the wavelength of the light shrinks, and we call that blue shifting. If it moves away from you, the wavelength
increases and we call that red shifting. It’s a very, very small effect because
it depends on the velocity of the star. And the star is making this little
circle that may take it weeks or months to move around. And so the typical velocity of a star as
it’s moving in this little circle is like 10’s or 100’s of meters per second. It’s not very much. However, we are really, really good at
building telescopes and spectrographs and you can measure this for
a lot of these stars. And the more massive the planet is,
and the closer it is to the star, the bigger that effect is. And so,
the very first planets that we found were these planets that are very
close into their star and very massive, simply because those are the
easiest things to find using this method. The joke is it’s where
the light is better. A cop is walking down the street at night
and there’s a kid under a street light on his hands and knees and
the cop says, what are you doing? And the kid says I’m looking for
a quarter I lost. And the cop says well,
where did you lose it? The kid says over there. And the cop says,
why are you looking here? Because the light is better. All right, dumb joke, yes. However, that’s how astronomers think. So, we looked at stars,
a bunch of them and found a lot of planets
orbiting stars this way. And it turns out these
are massive planets, much more massive than Jupiter and they’re
orbiting their star extremely close in, such that their orbits
are measured in days. Now, Mercury is the closest planet to
the Sun, and its orbit is 88 days long. And yet we’re talking about planets
here which are orbiting their star in four days, five days, something like that. So they’re very close in,
really yanking on that star hard and making it much easier to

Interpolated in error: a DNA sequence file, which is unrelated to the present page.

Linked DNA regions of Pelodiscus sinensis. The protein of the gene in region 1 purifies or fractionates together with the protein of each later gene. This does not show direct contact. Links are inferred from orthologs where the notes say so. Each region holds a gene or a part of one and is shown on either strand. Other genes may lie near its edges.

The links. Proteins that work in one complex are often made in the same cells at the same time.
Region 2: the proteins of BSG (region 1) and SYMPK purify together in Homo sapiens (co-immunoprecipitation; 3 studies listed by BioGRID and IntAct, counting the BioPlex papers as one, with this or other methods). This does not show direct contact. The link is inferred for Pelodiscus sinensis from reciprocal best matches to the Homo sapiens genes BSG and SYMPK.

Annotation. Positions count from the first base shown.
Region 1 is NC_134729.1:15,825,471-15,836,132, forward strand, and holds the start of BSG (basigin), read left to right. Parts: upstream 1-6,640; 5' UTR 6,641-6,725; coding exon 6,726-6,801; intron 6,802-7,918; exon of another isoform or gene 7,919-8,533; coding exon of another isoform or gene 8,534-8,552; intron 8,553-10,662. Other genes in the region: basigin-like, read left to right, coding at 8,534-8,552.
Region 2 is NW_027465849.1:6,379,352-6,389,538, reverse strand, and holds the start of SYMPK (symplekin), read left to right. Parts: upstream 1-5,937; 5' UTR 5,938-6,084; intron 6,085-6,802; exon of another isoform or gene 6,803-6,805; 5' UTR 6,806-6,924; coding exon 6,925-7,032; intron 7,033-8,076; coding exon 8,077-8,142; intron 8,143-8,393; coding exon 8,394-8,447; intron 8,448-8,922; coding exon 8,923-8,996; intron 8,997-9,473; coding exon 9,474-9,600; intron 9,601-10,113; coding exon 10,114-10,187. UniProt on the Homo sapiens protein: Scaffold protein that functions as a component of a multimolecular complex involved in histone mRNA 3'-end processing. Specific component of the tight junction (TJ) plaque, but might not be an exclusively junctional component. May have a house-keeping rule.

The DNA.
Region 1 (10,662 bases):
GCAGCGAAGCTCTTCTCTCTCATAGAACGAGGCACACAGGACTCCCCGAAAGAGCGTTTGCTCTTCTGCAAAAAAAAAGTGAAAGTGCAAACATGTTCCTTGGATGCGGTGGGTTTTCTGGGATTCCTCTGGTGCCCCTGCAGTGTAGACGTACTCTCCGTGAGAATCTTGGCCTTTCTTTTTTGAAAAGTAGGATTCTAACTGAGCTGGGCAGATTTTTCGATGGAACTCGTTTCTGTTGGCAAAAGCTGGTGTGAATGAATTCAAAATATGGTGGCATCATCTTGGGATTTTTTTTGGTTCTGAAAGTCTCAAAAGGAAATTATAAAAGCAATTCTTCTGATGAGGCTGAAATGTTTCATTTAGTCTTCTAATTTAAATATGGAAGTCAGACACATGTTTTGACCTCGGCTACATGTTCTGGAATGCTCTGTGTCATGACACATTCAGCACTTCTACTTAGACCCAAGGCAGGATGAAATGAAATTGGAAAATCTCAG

see this Doppler shift. So that’s why this is
called the reflex velocity. The star is moving in reflex to
the planet moving around it and it’s the velocity that’s important. So finding these hot
Jupiters was a big surprise, nobody was expecting to see these because
they don’t exist in our solar system. Ding, a-ha! Answer to our question right away. Is our solar system unique? No, or I should say yes. It’s not unique in that
other solar systems exist, so we are finding planets
around other stars, hooray! So we’re not the only planet,
solar system in the galaxy. We didn’t know. It seems like solar systems are easy
to make, because ours exists. And there doesn’t seem to be anything
special about the Sun, necessarily. Lots of stars like it. But without knowing for
sure, we just didn’t know. So now we know. Is our solar system unique? No, other ones exist. Is it unique in its structure? Maybe, we don’t have planets like
this in our solar system and yet these were the ones that we
were finding lots of at first. Well, we were finding them
cuz they’re easy to find. As we got better at this, we started finding lower mass
planets farther out from their star. And the beauty of this is that
the shift that you see in the star’s light depends
on the mass of the planet. And suddenly, if you have an edge on
system like this and it’s transiting as well, you now have the size of the planet
and you have the mass of the planet. And if you divide basically the size
by the mass or the mass by the size, you get the density. And now we have the density. That tells you very much good
things about your planet. Look a Jupiter, right? Jupiter’s a big planet, but
its density is very low. It’s only about as dense as water, about
one gram per cubic centimeter, on average. The Earth is about 5.5
grams per cubic centimeter. And look at the Earth, it’s got its